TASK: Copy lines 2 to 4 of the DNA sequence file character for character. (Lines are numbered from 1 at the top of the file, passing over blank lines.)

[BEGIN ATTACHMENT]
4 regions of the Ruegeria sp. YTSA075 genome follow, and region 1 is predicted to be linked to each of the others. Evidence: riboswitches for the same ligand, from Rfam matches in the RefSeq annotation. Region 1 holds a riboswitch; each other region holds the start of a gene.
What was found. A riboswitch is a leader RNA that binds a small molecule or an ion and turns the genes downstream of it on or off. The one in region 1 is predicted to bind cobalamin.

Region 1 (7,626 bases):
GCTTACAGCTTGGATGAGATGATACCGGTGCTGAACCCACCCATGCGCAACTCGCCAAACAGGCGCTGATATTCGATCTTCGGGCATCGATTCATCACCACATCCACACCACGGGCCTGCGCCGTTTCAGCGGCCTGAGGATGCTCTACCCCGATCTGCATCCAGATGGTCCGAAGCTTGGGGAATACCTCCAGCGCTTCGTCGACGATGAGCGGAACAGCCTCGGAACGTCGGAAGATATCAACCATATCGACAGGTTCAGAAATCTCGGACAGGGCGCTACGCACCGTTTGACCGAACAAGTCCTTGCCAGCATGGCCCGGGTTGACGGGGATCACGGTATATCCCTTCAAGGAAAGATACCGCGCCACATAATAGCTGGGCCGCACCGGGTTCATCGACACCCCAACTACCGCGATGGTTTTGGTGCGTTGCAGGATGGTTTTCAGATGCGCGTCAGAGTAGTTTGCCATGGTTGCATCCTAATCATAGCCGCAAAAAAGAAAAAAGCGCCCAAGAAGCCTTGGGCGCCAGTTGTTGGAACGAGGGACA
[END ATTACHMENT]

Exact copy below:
What was found. A riboswitch is a leader RNA that binds a small molecule or an ion and turns the genes downstream of it on or off. The one in region 1 is predicted to bind cobalamin.

Region 1 (7,626 bases):
GCTTACAGCTTGGATGAGATGATACCGGTGCTGAACCCACCCATGCGCAACTCGCCAAACAGGCGCTGATATTCGATCTTCGGGCATCGATTCATCACCACATCCACACCACGGGCCTGCGCCGTTTCAGCGGCCTGAGGATGCTCTACCCCGATCTGCATCCAGATGGTCCGAAGCTTGGGGAATACCTCCAGCGCTTCGTCGACGATGAGCGGAACAGCCTCGGAACGTCGGAAGATATCAACCATATCGACAGGTTCAGAAATCTCGGACAGGGCGCTACGCACCGTTTGACCGAACAAGTCCTTGCCAGCATGGCCCGGGTTGACGGGGATCACGGTATATCCCTTCAAGGAAAGATACCGCGCCACATAATAGCTGGGCCGCACCGGGTTCATCGACACCCCAACTACCGCGATGGTTTTGGTGCGTTGCAGGATGGTTTTCAGATGCGCGTCAGAGTAGTTTGCCATGGTTGCATCCTAATCATAGCCGCAAAAAAGAAAAAAGCGCCCAAGAAGCCTTGGGCGCCAGTTGTTGGAACGAGGGACA